by Catherine Gordon, MD, MSc
Vitamin D deficiency affects people of all ages, including children. Lifestyle factors leading to increased vitamin D deficiency in children and teenagers include less time being spent outdoors, replacement of sodas and other beverages for vitamin D-fortified milk and increased use of sunscreen.
New reports continue to show that vitamin D deficiency is a common problem in infants, children, adolescents and adults. This month’s edition of Pediatrics raised significant concerns, as two large studies of children and adolescents showed that vitamin D deficiency was linked to cardiovascular problems. The investigators showed that low blood levels of vitamin D are strikingly common—61 percent of the youth studied, or 50.8 million U.S. children and adolescents, had vitamin D insufficiency. Low vitamin D levels were also linked to worrisome cardiovascular risk factors, including low levels of high-density lipoprotein cholesterol (the “good” cholesterol), higher blood pressure and higher blood sugar. Vitamin D deficiency was also associated with elevated parathyroid hormone levels, which may cause long-term bone health problems, such as skeletal breakdown and higher risk for fracture.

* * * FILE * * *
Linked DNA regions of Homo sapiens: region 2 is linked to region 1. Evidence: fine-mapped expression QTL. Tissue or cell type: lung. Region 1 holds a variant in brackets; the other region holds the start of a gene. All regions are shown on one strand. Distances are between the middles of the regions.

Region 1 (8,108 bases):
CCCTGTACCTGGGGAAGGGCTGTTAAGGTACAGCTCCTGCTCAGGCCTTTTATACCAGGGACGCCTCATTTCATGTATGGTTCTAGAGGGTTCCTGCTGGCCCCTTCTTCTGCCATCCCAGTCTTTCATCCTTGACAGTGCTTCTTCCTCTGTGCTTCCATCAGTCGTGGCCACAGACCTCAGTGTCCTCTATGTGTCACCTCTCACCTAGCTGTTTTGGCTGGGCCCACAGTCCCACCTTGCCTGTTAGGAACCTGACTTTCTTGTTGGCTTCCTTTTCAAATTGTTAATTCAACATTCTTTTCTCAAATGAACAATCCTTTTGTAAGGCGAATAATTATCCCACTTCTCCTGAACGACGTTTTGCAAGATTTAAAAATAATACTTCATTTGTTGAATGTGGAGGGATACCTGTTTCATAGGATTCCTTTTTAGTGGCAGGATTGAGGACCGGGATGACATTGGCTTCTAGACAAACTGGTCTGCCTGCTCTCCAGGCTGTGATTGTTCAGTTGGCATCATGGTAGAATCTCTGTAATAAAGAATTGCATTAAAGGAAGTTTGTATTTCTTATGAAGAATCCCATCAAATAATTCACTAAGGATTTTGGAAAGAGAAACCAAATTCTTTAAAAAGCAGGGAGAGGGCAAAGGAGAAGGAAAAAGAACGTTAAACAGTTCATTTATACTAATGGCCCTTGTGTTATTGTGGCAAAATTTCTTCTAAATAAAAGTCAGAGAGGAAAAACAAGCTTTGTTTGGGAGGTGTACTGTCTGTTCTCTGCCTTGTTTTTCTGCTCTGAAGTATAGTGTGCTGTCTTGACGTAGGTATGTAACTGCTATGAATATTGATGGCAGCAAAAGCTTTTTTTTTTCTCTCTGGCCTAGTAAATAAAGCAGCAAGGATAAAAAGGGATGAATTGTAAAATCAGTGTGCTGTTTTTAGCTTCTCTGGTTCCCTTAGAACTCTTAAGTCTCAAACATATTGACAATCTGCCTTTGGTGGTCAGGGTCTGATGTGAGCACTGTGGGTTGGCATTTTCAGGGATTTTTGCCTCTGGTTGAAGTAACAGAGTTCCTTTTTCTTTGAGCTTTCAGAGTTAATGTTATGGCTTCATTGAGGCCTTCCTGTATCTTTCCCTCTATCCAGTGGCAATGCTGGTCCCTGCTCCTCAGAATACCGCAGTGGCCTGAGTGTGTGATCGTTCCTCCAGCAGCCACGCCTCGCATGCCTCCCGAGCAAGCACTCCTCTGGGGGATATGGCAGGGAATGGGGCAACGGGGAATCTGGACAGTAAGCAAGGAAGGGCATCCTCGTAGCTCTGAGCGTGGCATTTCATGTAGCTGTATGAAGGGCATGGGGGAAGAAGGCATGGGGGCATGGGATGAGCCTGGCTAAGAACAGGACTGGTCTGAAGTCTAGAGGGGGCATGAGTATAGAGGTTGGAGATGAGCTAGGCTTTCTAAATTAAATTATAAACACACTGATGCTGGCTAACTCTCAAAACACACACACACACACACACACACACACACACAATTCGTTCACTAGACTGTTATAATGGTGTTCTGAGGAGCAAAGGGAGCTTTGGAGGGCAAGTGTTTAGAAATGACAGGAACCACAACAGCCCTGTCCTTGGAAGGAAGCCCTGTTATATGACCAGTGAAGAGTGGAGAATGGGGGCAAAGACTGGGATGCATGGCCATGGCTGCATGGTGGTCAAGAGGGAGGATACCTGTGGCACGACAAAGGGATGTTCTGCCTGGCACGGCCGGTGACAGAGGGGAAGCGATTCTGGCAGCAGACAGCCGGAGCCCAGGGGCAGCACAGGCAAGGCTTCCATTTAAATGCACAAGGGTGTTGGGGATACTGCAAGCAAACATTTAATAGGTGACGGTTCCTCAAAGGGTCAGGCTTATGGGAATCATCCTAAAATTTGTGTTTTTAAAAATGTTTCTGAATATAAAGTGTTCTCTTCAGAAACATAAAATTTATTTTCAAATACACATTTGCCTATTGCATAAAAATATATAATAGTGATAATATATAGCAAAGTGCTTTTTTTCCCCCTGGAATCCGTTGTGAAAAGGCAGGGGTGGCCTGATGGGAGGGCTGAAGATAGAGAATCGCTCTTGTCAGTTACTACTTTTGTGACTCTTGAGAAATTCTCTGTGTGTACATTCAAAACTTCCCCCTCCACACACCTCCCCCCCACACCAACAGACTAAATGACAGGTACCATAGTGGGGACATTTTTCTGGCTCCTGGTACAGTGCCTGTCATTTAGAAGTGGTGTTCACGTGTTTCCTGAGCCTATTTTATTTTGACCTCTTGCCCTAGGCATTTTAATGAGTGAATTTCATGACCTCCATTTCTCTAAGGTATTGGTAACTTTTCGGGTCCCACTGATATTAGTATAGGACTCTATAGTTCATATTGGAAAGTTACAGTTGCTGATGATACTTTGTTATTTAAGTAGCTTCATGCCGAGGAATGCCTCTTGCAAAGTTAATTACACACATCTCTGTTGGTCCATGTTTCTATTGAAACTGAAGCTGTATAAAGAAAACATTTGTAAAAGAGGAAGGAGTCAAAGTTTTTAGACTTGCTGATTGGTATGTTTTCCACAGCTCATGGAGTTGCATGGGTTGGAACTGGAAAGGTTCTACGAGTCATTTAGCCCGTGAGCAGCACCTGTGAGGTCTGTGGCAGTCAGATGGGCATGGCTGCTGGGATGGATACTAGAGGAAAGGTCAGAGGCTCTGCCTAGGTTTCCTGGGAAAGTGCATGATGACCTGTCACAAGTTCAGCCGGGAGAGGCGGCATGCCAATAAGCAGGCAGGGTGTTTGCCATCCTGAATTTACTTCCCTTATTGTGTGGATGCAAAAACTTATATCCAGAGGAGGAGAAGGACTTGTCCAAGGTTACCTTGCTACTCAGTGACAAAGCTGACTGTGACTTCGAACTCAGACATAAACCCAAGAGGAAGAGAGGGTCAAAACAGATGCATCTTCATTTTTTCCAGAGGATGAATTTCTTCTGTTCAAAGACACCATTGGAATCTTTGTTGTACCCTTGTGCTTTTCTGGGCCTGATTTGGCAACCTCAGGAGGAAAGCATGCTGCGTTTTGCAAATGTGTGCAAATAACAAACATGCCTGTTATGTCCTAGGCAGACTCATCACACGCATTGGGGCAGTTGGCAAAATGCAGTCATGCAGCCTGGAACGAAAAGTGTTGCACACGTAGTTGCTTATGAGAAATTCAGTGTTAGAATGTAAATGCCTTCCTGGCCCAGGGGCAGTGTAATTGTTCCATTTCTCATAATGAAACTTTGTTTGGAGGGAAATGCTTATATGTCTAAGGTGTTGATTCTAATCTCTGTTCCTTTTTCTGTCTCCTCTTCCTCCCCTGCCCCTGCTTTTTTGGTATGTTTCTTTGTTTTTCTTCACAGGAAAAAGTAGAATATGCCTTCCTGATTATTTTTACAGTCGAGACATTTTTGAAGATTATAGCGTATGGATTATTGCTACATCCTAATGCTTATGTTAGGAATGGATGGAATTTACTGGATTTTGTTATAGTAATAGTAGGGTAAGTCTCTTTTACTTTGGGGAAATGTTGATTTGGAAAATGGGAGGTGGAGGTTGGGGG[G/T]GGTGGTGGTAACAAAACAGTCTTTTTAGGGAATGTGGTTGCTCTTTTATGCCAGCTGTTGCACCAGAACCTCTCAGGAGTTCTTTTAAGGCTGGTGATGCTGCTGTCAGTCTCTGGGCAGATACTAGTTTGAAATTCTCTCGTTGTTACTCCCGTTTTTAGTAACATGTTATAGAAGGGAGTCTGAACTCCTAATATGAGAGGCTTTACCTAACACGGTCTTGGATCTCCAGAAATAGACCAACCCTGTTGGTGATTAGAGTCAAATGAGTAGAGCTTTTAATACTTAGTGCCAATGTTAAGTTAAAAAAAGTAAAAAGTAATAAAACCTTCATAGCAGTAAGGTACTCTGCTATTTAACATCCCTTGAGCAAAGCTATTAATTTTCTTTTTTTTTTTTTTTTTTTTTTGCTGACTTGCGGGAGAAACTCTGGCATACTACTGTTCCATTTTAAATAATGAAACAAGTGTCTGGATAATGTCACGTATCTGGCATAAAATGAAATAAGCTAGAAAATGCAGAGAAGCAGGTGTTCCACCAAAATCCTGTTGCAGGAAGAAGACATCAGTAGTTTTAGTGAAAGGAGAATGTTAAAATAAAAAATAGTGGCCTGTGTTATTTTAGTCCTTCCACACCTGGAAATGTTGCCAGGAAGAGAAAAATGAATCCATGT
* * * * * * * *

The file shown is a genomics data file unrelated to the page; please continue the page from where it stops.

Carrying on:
These data were covered by all of the major evening news networks, likely because they stem from the well-known, well-designed study called the National Health and Nutrition Examination Survey or NHANES. NHANES is a nationally representative sample of children ages 1 to 21, and the fact that two significant studies have emerged from it raises concern about the health risks facing today’s youth.
What lessons have we learned from this research? The American Academy of Pediatrics recommends that infants, children and adolescents receive vitamin D supplementation at a dose of 400 International Units (IU) daily. Teenagers may need a higher daily supplementation dose, but until more information is available, they should receive at least 400 IU daily, in addition to that received in their diets. The hope is that avoidance of vitamin D deficiency will lower a young person’s risk of later developing cardiovascular disease. Only long-term studies will be able to answer that question definitively, but a 400 IU daily vitamin D supplement is safe and sensible practice for the time being.
Catherine Gordon, MD, MSc, is the director of the Bone Health Program at Children’s Hospital Boston.
Catherine Gordon talks more about the dangers of vitamin D deficiency and what parents can do to protect their children.